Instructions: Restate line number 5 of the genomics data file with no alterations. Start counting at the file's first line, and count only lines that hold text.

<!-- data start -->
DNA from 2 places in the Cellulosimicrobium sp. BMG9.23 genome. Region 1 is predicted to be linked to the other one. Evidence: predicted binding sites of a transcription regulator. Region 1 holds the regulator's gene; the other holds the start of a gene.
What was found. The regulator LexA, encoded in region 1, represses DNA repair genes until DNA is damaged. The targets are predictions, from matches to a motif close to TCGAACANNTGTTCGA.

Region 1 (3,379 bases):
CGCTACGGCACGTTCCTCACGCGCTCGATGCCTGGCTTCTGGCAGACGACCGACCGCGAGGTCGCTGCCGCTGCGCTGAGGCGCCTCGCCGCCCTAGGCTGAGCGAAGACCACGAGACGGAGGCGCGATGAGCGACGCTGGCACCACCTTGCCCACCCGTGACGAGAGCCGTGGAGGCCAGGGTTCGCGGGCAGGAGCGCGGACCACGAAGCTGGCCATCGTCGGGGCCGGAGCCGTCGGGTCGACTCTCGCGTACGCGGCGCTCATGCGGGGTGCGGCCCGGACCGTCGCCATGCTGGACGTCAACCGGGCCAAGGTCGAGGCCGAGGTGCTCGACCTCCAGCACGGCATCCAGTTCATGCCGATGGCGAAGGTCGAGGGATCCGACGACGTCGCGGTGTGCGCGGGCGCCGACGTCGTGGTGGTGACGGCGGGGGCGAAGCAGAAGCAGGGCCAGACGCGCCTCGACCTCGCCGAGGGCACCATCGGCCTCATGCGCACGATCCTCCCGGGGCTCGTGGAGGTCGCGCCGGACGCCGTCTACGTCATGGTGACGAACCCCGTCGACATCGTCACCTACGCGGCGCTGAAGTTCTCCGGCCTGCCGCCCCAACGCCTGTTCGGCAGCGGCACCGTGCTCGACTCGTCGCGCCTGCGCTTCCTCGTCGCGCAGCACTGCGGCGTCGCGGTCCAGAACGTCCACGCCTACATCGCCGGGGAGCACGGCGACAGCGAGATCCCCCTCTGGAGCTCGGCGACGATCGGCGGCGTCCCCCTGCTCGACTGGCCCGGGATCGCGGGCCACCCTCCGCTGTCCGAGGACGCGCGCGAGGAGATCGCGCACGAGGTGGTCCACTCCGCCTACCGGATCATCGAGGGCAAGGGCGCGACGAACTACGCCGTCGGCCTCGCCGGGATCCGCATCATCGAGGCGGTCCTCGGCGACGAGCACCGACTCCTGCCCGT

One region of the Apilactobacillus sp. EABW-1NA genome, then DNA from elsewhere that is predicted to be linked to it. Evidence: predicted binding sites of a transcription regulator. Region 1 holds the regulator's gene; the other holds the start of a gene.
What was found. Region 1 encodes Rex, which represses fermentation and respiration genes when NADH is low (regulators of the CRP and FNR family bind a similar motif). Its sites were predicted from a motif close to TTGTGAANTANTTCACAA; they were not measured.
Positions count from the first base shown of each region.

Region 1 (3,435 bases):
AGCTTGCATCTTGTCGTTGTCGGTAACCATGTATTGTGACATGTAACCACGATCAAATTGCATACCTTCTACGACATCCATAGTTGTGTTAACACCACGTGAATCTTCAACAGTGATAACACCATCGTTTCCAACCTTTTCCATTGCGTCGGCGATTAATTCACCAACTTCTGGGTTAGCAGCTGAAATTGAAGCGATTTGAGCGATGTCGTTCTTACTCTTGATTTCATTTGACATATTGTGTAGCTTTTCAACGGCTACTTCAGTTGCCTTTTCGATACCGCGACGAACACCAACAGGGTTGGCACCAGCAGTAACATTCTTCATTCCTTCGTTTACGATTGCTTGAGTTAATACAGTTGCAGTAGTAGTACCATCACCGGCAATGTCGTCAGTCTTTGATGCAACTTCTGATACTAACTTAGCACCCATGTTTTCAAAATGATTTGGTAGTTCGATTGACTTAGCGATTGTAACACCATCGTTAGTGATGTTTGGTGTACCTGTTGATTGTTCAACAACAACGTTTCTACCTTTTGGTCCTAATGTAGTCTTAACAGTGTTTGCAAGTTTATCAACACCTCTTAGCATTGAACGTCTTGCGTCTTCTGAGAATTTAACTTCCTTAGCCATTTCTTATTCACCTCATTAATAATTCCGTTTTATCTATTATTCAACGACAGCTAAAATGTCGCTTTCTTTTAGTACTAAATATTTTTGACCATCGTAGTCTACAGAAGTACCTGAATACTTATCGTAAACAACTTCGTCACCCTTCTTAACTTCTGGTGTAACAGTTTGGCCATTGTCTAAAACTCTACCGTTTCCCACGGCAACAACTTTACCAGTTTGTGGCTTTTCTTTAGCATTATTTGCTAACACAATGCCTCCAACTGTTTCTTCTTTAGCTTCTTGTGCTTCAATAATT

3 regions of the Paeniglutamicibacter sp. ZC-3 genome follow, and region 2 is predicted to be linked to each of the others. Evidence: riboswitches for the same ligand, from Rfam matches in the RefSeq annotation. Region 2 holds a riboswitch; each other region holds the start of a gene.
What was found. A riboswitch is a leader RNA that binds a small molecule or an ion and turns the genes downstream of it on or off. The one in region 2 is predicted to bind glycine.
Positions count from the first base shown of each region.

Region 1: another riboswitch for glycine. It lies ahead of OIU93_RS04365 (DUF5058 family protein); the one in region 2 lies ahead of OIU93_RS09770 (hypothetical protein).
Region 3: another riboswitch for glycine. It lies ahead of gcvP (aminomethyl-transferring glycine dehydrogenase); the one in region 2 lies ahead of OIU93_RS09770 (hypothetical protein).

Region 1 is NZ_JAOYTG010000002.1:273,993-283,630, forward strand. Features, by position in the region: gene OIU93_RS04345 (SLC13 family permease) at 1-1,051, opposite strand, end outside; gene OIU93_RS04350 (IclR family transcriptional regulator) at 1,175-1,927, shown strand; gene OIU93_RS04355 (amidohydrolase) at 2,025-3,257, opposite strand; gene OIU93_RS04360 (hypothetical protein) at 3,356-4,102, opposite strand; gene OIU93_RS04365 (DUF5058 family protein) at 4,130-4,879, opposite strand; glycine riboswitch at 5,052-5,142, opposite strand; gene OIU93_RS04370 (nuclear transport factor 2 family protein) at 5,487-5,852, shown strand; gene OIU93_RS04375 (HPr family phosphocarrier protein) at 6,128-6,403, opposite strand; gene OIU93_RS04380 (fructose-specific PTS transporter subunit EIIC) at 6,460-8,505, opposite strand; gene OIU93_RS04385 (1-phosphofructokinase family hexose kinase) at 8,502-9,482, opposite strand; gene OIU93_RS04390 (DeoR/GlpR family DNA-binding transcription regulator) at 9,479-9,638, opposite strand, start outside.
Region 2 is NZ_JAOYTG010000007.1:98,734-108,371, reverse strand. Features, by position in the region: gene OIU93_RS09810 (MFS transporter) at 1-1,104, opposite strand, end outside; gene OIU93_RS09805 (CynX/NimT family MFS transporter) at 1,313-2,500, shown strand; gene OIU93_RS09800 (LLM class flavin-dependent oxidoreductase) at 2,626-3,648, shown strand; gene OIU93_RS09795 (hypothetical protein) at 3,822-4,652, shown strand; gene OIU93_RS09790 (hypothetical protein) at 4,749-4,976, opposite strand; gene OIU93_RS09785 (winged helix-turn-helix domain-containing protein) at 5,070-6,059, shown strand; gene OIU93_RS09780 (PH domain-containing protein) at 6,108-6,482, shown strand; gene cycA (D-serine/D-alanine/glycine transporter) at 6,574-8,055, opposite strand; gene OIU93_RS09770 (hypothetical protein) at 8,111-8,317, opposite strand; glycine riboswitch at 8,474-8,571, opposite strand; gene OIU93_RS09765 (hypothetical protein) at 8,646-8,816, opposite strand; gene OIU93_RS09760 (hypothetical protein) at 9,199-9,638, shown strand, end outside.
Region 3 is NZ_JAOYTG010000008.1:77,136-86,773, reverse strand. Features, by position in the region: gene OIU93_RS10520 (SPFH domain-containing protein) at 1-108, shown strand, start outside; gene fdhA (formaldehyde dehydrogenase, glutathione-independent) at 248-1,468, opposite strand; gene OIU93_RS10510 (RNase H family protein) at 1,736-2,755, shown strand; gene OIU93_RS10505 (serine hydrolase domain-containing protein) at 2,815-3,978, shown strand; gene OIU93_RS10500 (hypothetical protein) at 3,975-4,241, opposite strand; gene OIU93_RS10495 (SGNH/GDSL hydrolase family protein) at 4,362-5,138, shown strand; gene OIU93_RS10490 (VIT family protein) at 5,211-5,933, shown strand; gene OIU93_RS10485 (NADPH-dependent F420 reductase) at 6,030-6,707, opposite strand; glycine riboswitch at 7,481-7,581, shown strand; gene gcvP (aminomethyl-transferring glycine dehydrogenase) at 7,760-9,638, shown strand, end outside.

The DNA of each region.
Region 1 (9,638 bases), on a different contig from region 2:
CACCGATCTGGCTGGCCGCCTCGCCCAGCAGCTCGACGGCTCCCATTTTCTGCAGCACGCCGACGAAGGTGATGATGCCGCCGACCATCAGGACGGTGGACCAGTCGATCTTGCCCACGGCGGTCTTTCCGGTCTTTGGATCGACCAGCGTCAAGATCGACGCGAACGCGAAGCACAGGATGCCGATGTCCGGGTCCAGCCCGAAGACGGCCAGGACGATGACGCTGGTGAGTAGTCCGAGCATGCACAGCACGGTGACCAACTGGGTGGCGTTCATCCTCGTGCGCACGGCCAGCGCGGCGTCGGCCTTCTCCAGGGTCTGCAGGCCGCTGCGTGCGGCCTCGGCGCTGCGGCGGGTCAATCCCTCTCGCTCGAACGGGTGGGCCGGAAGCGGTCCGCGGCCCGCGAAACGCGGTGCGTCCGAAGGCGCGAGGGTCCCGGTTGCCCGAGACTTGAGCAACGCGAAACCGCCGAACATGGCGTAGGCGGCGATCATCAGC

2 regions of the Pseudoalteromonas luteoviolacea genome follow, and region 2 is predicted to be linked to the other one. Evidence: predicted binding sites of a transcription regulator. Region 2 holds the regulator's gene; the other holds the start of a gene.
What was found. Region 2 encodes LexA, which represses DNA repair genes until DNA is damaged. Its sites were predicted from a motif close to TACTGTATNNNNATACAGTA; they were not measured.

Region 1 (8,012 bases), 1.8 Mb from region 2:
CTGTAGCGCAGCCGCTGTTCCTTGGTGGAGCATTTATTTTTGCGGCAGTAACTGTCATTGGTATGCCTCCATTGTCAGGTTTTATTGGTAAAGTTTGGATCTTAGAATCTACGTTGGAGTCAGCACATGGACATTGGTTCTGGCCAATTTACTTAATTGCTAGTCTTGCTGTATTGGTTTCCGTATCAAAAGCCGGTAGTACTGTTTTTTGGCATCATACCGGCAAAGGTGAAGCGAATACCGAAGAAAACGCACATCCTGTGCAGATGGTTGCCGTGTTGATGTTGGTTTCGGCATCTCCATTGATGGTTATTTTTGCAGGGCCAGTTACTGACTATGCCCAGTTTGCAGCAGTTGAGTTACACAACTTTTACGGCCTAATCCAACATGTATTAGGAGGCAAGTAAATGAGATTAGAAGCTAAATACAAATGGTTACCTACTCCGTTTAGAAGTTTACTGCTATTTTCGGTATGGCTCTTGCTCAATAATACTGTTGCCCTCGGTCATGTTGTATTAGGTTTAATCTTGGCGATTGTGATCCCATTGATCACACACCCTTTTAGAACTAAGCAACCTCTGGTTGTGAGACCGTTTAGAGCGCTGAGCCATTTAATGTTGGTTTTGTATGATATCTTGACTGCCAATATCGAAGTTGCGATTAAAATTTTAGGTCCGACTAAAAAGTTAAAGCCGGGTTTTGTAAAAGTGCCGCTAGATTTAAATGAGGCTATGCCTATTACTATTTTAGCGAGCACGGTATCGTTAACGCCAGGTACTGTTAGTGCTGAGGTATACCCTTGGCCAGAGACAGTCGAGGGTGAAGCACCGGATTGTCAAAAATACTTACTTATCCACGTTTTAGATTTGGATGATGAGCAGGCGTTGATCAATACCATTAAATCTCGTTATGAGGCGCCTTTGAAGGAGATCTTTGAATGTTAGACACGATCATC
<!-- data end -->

One region of the Apilactobacillus sp. EABW-1NA genome, then DNA from elsewhere that is predicted to be linked to it. Evidence: predicted binding sites of a transcription regulator. Region 1 holds the regulator's gene; the other holds the start of a gene.